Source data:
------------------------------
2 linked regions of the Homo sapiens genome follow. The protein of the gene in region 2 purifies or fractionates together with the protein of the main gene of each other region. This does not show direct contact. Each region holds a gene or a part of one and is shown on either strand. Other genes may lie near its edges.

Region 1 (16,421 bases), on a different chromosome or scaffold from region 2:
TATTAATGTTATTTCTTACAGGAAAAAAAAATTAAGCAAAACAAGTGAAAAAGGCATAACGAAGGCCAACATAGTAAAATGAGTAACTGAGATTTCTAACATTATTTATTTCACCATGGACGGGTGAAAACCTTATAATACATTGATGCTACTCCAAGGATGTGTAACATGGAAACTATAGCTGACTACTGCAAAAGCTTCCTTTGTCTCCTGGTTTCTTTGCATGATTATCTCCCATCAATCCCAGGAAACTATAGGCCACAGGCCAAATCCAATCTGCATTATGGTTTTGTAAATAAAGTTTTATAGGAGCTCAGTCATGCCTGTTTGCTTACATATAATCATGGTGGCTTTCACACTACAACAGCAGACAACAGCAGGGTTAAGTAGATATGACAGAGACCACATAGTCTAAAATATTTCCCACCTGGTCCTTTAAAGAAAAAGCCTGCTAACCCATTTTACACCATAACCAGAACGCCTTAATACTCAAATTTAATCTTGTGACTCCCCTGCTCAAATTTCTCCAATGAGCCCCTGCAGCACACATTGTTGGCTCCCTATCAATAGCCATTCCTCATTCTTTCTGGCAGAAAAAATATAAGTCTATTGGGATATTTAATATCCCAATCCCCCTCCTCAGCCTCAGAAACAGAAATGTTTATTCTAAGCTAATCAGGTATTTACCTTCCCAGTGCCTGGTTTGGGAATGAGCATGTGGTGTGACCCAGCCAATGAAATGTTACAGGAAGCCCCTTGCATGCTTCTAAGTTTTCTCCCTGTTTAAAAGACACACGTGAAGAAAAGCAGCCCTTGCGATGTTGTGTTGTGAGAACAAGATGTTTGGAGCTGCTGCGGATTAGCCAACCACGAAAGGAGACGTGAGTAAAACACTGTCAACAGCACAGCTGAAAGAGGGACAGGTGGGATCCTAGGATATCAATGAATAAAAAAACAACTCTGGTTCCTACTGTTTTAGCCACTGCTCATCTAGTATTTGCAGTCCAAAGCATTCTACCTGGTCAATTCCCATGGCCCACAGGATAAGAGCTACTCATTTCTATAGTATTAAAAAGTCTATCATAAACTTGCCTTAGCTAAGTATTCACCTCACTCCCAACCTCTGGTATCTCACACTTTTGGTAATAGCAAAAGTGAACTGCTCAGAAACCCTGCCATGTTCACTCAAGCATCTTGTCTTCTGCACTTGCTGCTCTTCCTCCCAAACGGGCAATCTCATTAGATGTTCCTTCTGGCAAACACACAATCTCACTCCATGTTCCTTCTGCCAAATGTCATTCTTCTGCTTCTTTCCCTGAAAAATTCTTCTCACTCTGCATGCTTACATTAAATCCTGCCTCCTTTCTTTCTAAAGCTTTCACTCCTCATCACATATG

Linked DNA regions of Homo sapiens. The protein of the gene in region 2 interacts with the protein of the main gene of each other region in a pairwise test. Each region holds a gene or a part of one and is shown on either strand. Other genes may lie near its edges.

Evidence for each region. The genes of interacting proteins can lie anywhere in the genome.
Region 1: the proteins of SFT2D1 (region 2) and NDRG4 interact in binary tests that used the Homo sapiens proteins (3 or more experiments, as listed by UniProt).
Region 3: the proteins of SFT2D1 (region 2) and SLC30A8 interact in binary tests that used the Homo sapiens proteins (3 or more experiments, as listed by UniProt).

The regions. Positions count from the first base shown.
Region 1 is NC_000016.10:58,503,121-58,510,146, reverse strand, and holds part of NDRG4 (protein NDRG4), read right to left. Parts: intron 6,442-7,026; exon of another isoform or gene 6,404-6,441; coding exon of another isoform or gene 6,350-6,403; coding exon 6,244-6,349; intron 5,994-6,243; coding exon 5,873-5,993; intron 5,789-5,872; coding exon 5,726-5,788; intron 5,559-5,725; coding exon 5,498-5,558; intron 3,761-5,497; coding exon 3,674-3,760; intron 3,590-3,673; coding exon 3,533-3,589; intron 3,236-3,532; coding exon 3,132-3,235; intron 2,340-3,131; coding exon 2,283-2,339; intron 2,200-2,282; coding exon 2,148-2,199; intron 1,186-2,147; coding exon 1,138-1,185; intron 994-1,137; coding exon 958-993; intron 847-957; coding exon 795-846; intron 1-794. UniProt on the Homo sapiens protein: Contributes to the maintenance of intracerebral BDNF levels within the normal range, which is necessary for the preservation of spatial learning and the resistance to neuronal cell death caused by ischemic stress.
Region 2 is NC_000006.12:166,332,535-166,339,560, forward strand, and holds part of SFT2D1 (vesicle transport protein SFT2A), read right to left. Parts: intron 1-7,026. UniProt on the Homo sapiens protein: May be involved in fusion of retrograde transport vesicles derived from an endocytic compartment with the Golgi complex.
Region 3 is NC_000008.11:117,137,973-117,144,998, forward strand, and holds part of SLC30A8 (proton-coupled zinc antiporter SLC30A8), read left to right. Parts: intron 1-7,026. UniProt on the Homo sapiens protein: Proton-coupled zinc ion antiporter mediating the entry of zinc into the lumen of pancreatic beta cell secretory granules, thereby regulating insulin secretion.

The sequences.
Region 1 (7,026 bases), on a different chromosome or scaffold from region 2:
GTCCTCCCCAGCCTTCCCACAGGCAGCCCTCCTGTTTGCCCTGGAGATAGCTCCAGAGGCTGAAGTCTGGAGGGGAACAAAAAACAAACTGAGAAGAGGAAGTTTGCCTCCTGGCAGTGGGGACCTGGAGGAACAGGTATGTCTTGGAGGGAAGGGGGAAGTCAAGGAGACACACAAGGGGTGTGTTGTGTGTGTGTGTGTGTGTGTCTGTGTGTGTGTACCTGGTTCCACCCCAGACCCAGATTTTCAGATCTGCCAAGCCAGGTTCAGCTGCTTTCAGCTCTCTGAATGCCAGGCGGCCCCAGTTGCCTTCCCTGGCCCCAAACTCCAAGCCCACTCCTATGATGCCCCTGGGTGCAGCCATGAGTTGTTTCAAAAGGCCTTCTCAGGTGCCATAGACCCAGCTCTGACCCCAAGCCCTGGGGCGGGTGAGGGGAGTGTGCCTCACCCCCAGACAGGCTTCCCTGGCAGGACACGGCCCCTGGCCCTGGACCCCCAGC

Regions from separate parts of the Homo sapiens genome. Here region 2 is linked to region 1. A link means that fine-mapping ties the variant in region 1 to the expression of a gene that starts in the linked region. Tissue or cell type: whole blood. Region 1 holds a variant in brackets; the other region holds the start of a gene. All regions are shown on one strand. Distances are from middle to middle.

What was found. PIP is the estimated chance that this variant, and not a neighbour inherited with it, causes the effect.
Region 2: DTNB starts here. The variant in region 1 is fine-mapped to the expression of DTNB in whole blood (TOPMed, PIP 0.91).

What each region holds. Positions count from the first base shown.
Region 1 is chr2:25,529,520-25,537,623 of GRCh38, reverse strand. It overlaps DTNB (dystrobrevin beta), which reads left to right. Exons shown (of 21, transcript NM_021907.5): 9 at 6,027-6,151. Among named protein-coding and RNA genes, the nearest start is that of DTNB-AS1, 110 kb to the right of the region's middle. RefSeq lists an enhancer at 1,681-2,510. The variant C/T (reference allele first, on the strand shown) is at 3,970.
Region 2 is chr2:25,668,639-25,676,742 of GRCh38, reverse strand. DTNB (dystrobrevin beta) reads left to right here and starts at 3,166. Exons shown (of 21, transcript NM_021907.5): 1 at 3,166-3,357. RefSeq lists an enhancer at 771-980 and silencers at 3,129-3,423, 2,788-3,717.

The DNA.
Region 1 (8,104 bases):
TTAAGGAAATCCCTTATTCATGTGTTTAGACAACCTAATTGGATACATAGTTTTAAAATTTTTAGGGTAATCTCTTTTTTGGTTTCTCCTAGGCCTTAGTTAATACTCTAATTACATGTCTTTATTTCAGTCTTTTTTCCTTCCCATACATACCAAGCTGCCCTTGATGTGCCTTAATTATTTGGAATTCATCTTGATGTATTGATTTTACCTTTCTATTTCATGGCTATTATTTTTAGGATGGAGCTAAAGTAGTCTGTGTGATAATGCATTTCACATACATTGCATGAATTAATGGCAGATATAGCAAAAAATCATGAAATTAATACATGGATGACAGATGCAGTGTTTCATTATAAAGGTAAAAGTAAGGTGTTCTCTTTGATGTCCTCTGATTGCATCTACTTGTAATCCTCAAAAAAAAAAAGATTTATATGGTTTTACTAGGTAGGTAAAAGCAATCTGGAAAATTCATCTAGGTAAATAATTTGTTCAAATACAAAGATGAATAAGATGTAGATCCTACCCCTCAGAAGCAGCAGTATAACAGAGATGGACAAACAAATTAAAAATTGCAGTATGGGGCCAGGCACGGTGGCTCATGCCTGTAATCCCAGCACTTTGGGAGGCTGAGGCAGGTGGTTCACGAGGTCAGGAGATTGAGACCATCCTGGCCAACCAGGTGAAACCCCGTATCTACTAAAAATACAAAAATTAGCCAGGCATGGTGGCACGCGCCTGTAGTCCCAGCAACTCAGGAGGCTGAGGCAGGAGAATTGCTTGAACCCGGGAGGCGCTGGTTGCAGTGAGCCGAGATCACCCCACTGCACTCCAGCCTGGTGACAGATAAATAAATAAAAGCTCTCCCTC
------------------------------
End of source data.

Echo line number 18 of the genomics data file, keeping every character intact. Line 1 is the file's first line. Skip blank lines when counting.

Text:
What each region holds. Positions count from the first base shown.